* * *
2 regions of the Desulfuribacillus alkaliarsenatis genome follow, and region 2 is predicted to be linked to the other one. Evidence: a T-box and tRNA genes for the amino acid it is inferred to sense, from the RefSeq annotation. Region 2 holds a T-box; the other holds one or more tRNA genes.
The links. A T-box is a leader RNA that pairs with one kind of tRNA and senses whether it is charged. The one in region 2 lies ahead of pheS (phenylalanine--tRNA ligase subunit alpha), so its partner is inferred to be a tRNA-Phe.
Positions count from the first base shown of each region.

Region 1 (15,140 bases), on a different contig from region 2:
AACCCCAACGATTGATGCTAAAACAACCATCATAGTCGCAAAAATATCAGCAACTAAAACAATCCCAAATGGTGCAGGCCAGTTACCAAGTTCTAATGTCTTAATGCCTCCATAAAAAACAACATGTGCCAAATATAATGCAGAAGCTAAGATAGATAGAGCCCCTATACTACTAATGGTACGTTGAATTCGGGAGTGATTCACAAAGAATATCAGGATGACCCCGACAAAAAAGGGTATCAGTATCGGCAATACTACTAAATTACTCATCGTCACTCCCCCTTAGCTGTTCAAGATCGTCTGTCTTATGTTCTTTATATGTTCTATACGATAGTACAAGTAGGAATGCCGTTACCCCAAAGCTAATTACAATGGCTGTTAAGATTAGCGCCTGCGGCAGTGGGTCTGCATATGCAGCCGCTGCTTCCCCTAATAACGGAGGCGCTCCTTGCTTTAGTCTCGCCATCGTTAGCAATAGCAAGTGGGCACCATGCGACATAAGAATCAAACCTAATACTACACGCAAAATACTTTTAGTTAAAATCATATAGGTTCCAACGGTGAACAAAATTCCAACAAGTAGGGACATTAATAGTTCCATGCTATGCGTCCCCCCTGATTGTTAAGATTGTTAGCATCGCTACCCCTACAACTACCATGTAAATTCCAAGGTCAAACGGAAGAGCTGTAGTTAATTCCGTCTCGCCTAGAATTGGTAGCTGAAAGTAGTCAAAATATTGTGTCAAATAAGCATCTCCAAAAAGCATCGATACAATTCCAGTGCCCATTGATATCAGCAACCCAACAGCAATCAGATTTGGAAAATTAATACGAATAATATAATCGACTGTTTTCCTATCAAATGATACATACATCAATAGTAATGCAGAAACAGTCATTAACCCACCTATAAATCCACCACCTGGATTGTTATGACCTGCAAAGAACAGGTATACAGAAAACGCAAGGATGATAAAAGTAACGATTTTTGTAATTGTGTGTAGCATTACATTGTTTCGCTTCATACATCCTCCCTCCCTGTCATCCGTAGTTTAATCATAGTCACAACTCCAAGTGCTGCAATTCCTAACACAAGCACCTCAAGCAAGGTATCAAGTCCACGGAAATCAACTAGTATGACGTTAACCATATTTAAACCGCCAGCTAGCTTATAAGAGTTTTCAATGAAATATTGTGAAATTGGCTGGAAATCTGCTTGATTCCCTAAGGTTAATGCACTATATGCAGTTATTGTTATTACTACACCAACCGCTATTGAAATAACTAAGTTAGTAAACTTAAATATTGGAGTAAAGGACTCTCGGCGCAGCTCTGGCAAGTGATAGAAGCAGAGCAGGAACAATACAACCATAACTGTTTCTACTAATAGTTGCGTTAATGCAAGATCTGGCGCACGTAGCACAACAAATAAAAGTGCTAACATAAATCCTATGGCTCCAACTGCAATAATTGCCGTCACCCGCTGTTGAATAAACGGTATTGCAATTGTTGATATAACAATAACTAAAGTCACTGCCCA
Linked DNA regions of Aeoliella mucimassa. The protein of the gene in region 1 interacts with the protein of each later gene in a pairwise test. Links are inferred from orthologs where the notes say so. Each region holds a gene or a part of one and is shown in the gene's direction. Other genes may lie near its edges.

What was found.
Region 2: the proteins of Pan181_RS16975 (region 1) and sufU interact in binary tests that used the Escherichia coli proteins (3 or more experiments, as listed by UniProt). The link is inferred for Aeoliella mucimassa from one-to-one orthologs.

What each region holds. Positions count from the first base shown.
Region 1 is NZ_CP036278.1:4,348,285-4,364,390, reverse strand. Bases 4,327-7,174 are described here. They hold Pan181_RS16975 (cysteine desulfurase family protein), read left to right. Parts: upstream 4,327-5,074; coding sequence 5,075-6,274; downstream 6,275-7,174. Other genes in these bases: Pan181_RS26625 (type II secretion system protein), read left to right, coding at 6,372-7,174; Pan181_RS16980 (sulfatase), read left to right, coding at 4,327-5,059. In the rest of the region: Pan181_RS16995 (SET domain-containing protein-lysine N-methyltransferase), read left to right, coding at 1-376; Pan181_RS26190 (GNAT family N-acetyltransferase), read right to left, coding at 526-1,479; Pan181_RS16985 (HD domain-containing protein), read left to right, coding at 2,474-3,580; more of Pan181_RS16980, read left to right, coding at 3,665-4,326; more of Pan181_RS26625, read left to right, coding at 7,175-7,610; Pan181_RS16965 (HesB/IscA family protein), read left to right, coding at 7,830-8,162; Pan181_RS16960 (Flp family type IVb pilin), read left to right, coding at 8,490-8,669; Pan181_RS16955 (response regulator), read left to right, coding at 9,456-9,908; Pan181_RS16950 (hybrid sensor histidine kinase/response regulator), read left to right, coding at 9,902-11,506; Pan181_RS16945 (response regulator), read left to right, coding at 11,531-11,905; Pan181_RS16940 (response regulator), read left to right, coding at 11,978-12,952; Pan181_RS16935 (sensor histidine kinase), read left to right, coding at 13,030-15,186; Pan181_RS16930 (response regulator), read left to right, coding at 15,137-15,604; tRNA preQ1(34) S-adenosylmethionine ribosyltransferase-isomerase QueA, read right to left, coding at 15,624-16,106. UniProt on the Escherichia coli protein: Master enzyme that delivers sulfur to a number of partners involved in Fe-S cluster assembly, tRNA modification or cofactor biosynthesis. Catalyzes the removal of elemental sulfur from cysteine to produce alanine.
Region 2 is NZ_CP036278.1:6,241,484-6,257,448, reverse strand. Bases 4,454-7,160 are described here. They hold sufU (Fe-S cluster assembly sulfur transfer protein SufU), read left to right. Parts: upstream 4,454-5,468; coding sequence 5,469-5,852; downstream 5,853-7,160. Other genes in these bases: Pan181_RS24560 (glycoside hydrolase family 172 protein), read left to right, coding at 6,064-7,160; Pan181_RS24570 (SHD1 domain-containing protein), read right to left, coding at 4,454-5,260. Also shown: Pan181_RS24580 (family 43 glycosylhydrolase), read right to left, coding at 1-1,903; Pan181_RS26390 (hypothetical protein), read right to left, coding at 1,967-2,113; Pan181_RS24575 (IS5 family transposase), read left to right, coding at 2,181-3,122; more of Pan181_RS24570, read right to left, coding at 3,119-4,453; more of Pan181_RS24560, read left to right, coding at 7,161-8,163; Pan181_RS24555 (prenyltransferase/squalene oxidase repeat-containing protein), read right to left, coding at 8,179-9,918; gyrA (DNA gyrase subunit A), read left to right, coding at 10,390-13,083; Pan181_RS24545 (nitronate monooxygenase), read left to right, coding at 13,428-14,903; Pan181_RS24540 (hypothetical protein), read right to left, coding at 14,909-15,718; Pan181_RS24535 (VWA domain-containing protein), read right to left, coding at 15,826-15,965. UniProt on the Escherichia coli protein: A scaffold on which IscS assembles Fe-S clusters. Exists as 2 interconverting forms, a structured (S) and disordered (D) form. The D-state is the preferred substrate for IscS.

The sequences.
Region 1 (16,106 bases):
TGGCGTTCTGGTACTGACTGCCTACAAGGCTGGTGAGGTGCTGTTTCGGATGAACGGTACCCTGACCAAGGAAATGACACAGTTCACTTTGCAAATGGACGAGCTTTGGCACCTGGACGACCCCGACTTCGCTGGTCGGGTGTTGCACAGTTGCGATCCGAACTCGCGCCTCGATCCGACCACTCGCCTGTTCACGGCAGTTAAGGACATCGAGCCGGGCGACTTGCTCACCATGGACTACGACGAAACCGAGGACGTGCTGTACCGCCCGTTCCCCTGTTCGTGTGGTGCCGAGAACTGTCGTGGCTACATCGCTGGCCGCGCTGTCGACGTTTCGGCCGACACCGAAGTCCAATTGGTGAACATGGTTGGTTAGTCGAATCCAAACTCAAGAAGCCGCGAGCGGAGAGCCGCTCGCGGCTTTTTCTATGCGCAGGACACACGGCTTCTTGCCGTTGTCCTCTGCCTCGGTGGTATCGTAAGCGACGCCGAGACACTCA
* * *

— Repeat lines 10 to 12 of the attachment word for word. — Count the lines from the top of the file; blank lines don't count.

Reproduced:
Region 1 is NZ_CP036278.1:4,348,285-4,364,390, reverse strand. Bases 4,327-7,174 are described here. They hold Pan181_RS16975 (cysteine desulfurase family protein), read left to right. Parts: upstream 4,327-5,074; coding sequence 5,075-6,274; downstream 6,275-7,174. Other genes in these bases: Pan181_RS26625 (type II secretion system protein), read left to right, coding at 6,372-7,174; Pan181_RS16980 (sulfatase), read left to right, coding at 4,327-5,059. In the rest of the region: Pan181_RS16995 (SET domain-containing protein-lysine N-methyltransferase), read left to right, coding at 1-376; Pan181_RS26190 (GNAT family N-acetyltransferase), read right to left, coding at 526-1,479; Pan181_RS16985 (HD domain-containing protein), read left to right, coding at 2,474-3,580; more of Pan181_RS16980, read left to right, coding at 3,665-4,326; more of Pan181_RS26625, read left to right, coding at 7,175-7,610; Pan181_RS16965 (HesB/IscA family protein), read left to right, coding at 7,830-8,162; Pan181_RS16960 (Flp family type IVb pilin), read left to right, coding at 8,490-8,669; Pan181_RS16955 (response regulator), read left to right, coding at 9,456-9,908; Pan181_RS16950 (hybrid sensor histidine kinase/response regulator), read left to right, coding at 9,902-11,506; Pan181_RS16945 (response regulator), read left to right, coding at 11,531-11,905; Pan181_RS16940 (response regulator), read left to right, coding at 11,978-12,952; Pan181_RS16935 (sensor histidine kinase), read left to right, coding at 13,030-15,186; Pan181_RS16930 (response regulator), read left to right, coding at 15,137-15,604; tRNA preQ1(34) S-adenosylmethionine ribosyltransferase-isomerase QueA, read right to left, coding at 15,624-16,106. UniProt on the Escherichia coli protein: Master enzyme that delivers sulfur to a number of partners involved in Fe-S cluster assembly, tRNA modification or cofactor biosynthesis. Catalyzes the removal of elemental sulfur from cysteine to produce alanine.
Region 2 is NZ_CP036278.1:6,241,484-6,257,448, reverse strand. Bases 4,454-7,160 are described here. They hold sufU (Fe-S cluster assembly sulfur transfer protein SufU), read left to right. Parts: upstream 4,454-5,468; coding sequence 5,469-5,852; downstream 5,853-7,160. Other genes in these bases: Pan181_RS24560 (glycoside hydrolase family 172 protein), read left to right, coding at 6,064-7,160; Pan181_RS24570 (SHD1 domain-containing protein), read right to left, coding at 4,454-5,260. Also shown: Pan181_RS24580 (family 43 glycosylhydrolase), read right to left, coding at 1-1,903; Pan181_RS26390 (hypothetical protein), read right to left, coding at 1,967-2,113; Pan181_RS24575 (IS5 family transposase), read left to right, coding at 2,181-3,122; more of Pan181_RS24570, read right to left, coding at 3,119-4,453; more of Pan181_RS24560, read left to right, coding at 7,161-8,163; Pan181_RS24555 (prenyltransferase/squalene oxidase repeat-containing protein), read right to left, coding at 8,179-9,918; gyrA (DNA gyrase subunit A), read left to right, coding at 10,390-13,083; Pan181_RS24545 (nitronate monooxygenase), read left to right, coding at 13,428-14,903; Pan181_RS24540 (hypothetical protein), read right to left, coding at 14,909-15,718; Pan181_RS24535 (VWA domain-containing protein), read right to left, coding at 15,826-15,965. UniProt on the Escherichia coli protein: A scaffold on which IscS assembles Fe-S clusters. Exists as 2 interconverting forms, a structured (S) and disordered (D) form. The D-state is the preferred substrate for IscS.

The sequences.